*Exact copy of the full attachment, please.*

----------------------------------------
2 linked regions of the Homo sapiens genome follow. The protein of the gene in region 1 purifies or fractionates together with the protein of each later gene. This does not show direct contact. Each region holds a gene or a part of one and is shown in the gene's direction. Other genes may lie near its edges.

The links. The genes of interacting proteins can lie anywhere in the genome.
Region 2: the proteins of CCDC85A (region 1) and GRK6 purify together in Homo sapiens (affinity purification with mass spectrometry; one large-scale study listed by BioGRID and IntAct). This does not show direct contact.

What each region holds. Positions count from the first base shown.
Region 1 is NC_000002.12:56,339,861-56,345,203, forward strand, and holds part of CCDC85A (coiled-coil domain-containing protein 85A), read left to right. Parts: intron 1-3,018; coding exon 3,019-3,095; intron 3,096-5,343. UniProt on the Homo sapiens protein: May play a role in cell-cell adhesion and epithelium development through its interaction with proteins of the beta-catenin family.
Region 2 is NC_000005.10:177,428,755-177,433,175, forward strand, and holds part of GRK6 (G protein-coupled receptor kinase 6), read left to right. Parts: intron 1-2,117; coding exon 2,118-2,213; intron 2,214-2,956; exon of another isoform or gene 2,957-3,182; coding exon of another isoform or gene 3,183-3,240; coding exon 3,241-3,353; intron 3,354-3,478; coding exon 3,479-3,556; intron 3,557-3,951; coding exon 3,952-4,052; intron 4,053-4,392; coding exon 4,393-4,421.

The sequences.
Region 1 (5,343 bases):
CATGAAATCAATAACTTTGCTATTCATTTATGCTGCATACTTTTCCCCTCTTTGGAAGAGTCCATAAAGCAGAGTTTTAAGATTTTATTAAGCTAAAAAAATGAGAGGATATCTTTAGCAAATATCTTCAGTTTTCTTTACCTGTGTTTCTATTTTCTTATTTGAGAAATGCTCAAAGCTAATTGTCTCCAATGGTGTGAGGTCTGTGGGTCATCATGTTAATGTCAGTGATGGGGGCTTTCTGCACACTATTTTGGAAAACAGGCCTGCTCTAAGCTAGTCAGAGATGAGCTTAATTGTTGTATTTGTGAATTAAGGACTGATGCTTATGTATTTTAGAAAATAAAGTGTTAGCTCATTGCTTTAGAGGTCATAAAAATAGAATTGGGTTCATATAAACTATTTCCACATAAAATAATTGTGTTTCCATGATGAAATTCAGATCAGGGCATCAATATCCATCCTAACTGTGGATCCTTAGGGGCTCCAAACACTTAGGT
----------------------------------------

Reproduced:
2 linked regions of the Homo sapiens genome follow. The protein of the gene in region 1 purifies or fractionates together with the protein of each later gene. This does not show direct contact. Each region holds a gene or a part of one and is shown in the gene's direction. Other genes may lie near its edges.

The links. The genes of interacting proteins can lie anywhere in the genome.
Region 2: the proteins of CCDC85A (region 1) and GRK6 purify together in Homo sapiens (affinity purification with mass spectrometry; one large-scale study listed by BioGRID and IntAct). This does not show direct contact.

What each region holds. Positions count from the first base shown.
Region 1 is NC_000002.12:56,339,861-56,345,203, forward strand, and holds part of CCDC85A (coiled-coil domain-containing protein 85A), read left to right. Parts: intron 1-3,018; coding exon 3,019-3,095; intron 3,096-5,343. UniProt on the Homo sapiens protein: May play a role in cell-cell adhesion and epithelium development through its interaction with proteins of the beta-catenin family.
Region 2 is NC_000005.10:177,428,755-177,433,175, forward strand, and holds part of GRK6 (G protein-coupled receptor kinase 6), read left to right. Parts: intron 1-2,117; coding exon 2,118-2,213; intron 2,214-2,956; exon of another isoform or gene 2,957-3,182; coding exon of another isoform or gene 3,183-3,240; coding exon 3,241-3,353; intron 3,354-3,478; coding exon 3,479-3,556; intron 3,557-3,951; coding exon 3,952-4,052; intron 4,053-4,392; coding exon 4,393-4,421.

The sequences.
Region 1 (5,343 bases):
CATGAAATCAATAACTTTGCTATTCATTTATGCTGCATACTTTTCCCCTCTTTGGAAGAGTCCATAAAGCAGAGTTTTAAGATTTTATTAAGCTAAAAAAATGAGAGGATATCTTTAGCAAATATCTTCAGTTTTCTTTACCTGTGTTTCTATTTTCTTATTTGAGAAATGCTCAAAGCTAATTGTCTCCAATGGTGTGAGGTCTGTGGGTCATCATGTTAATGTCAGTGATGGGGGCTTTCTGCACACTATTTTGGAAAACAGGCCTGCTCTAAGCTAGTCAGAGATGAGCTTAATTGTTGTATTTGTGAATTAAGGACTGATGCTTATGTATTTTAGAAAATAAAGTGTTAGCTCATTGCTTTAGAGGTCATAAAAATAGAATTGGGTTCATATAAACTATTTCCACATAAAATAATTGTGTTTCCATGATGAAATTCAGATCAGGGCATCAATATCCATCCTAACTGTGGATCCTTAGGGGCTCCAAACACTTAGGT